The Chief of the Division of Near Eastern Affairs ( Murray ) to the Under Secretary of State ( Phillips )

Dear Mr. Phillips: I spoke to the Secretary this morning about the growing complications in the relations between Italy and Ethiopia [Page 769] and my misgivings over the outcome. There seems little reason to doubt that Italy has been given a free hand in Ethiopia, at least by France and possibly by Great Britain, and in any case there would appear to be little likelihood that either Great Britain or France would take any very effective measures to prevent Italian aggression in Ethiopia. If the Italians are to be induced to cooperate in preserving the status quo in Central Europe they will obviously expect compensation elsewhere and the granting to Italy of a free hand to do as she wishes in Ethiopia will undoubtedly appeal to the interested Great Powers as an easy and practicable solution of the problem. This attitude of indifference to the fate of Ethiopia is not surprising at the present time in view of the unsatisfactory relations that have prevailed for some time past between Ethiopia and all the Great Powers, even including ourselves.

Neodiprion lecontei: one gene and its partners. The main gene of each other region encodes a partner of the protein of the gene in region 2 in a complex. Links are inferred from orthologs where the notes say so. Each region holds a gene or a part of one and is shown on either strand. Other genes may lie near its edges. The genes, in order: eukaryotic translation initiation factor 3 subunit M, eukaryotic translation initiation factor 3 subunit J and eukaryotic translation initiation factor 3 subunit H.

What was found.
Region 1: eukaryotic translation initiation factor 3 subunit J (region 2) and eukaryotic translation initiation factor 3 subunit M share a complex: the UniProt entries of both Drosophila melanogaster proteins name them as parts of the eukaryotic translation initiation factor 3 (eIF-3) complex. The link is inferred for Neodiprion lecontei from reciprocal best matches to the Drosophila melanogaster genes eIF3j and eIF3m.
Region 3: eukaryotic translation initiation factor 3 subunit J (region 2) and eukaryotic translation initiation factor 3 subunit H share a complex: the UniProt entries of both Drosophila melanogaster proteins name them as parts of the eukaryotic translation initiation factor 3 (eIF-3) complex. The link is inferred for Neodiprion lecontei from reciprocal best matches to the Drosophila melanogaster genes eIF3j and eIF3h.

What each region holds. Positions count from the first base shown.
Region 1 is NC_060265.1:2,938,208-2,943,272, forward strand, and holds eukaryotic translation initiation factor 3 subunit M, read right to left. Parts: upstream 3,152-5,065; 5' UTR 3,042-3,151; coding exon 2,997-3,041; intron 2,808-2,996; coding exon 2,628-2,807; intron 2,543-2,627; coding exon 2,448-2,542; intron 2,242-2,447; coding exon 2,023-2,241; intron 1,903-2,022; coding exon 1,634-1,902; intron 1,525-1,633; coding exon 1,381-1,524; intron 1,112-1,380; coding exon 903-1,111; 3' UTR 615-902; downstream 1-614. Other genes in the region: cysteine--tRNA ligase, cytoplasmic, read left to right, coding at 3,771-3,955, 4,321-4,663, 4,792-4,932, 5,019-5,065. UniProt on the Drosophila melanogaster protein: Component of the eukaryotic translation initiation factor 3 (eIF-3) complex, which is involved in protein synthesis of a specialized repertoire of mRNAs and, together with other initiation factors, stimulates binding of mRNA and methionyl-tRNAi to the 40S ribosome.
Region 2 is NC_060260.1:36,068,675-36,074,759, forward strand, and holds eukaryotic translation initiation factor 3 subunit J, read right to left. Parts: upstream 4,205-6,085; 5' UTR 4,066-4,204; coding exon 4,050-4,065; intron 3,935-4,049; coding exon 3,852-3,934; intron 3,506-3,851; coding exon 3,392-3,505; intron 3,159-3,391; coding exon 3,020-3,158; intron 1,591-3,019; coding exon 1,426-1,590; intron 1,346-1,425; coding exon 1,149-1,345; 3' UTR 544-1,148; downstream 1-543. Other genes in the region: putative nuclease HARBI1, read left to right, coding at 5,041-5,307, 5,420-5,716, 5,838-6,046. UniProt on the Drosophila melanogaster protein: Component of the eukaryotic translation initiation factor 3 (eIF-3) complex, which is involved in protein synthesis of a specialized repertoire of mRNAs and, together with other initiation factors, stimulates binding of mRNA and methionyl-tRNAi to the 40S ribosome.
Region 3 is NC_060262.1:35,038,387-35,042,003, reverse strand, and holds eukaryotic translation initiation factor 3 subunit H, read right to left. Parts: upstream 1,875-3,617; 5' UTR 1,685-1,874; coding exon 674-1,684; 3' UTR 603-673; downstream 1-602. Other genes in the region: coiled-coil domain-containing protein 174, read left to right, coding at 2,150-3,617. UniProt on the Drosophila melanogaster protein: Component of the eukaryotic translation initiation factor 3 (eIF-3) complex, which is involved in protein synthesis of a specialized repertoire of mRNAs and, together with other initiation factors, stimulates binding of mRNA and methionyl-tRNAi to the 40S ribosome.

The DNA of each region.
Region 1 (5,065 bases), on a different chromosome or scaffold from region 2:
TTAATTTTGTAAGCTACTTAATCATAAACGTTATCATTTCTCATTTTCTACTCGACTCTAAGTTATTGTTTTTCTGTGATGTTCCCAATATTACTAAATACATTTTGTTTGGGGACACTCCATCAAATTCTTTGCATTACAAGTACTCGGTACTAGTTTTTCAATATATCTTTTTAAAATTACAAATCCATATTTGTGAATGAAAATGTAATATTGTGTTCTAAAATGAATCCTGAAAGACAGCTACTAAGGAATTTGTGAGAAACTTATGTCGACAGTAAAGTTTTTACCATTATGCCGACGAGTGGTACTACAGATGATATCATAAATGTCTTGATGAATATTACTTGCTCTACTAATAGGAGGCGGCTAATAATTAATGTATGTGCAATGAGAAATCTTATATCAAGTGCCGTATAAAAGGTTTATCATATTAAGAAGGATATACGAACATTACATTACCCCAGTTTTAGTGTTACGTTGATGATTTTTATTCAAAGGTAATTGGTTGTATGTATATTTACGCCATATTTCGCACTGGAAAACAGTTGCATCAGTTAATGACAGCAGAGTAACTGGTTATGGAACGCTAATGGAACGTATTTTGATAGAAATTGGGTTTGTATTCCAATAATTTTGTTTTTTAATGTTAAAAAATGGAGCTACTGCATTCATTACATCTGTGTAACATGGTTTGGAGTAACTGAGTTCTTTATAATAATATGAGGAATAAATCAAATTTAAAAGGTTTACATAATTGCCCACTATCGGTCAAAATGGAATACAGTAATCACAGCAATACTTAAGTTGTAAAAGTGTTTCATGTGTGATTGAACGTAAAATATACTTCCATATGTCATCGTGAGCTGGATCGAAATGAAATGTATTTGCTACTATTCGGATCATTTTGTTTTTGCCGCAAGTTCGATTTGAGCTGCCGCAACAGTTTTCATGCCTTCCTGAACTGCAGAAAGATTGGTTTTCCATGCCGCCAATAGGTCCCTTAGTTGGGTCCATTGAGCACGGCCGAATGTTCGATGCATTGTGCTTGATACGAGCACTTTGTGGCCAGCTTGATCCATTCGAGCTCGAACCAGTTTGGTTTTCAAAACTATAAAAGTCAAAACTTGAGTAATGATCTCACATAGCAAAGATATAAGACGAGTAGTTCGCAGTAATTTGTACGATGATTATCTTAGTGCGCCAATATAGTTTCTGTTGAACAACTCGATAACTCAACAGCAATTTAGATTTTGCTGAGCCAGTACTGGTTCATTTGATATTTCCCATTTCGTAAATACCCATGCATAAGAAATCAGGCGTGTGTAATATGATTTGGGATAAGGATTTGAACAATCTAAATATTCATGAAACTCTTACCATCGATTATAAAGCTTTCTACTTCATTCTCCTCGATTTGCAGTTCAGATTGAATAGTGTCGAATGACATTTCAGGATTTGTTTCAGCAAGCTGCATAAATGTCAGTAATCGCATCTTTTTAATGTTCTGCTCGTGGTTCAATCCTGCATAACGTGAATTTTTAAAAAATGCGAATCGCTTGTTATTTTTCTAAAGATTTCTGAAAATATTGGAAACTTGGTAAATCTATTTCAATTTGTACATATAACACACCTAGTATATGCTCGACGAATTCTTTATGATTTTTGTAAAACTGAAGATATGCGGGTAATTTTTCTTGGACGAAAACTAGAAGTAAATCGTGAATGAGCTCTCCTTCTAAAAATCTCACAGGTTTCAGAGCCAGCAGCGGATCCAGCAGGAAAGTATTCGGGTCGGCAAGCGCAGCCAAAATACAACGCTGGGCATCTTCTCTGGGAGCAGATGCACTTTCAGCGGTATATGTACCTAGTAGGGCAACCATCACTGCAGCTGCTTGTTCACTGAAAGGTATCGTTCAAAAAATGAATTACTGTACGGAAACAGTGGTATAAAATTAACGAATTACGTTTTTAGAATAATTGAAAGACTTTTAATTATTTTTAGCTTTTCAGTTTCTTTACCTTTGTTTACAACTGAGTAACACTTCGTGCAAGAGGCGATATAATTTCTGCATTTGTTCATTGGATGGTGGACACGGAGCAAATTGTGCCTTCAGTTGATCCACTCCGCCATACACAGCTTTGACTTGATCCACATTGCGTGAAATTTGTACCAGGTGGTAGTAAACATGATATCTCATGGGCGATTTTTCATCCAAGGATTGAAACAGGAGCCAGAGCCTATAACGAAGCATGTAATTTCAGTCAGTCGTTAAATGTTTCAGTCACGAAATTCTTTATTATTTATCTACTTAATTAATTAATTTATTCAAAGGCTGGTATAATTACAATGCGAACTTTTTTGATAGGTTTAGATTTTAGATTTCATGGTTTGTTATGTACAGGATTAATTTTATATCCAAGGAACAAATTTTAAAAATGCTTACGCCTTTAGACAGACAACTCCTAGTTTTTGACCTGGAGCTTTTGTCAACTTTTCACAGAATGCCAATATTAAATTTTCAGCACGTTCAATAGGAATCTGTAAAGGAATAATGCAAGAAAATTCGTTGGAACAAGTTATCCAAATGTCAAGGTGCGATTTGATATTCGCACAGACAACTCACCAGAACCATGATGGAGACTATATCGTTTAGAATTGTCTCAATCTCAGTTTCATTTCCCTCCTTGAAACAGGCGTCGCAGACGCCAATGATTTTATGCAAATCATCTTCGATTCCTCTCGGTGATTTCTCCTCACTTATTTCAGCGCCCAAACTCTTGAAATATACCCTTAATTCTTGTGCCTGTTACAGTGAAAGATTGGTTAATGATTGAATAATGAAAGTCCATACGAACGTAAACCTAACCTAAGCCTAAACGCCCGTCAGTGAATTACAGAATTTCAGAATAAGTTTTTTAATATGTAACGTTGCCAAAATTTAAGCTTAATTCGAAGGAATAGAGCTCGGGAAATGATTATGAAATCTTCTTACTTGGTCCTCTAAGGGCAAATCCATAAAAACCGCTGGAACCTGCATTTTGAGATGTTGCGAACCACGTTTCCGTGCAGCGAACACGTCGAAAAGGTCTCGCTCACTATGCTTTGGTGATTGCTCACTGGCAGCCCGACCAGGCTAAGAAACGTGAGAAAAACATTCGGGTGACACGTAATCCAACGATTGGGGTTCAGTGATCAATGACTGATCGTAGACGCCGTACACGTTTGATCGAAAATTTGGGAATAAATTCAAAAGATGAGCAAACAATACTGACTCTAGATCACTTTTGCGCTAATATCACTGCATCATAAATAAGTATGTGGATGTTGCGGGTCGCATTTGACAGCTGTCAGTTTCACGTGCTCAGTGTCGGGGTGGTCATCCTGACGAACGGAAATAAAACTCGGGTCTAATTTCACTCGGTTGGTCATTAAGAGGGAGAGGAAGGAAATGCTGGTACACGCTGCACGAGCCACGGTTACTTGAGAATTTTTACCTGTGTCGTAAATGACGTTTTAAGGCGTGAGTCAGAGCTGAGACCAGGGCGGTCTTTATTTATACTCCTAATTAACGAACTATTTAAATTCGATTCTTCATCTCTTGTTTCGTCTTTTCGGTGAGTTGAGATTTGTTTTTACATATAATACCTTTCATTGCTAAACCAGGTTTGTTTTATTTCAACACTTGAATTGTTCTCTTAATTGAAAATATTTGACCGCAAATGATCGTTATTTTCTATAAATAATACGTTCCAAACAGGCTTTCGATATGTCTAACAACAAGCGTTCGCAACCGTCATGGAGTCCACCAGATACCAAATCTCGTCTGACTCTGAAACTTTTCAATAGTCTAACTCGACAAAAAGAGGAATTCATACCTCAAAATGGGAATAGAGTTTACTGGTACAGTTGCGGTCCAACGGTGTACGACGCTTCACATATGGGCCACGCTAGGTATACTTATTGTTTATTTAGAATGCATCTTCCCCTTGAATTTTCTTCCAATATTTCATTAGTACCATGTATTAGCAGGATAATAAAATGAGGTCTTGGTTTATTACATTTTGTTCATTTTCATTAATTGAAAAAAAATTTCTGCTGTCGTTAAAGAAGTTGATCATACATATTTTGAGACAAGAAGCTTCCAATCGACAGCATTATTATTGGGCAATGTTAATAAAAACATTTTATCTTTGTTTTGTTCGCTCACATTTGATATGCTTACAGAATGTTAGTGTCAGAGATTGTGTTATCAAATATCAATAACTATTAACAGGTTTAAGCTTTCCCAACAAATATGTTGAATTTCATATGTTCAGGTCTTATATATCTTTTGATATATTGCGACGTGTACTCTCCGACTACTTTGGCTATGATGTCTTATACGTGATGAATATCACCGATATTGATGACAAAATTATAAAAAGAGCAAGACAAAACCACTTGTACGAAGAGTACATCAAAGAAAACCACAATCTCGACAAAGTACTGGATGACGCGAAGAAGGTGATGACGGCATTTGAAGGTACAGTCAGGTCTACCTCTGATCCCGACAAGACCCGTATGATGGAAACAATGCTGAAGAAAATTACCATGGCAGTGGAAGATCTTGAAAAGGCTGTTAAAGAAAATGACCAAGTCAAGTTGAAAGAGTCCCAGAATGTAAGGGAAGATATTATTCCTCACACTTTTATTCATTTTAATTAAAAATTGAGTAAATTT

I think it not unlikely that sooner or later there will be a move to invoke the Kellogg Pact20 in this dispute. If so it seems to me that we ought to leave such invocation to the League of Nations and make every effort to avoid having the matter dumped in our lap on the score that we were the original initiators of the Pact. Both Ethiopia and Italy are members of the League of Nations and it seems to me that Geneva is the proper forum where matters of this nature should be aired and settled. However, if a unanimous decision is taken at Geneva to invoke the Kellogg Pact there would presumably be no reason why we should refuse to follow suit.

Wallace Murray
  1. Treaty for the Renunciation of War (Pact of Paris), Foreign Relations, 1928, vol. i, p. 153.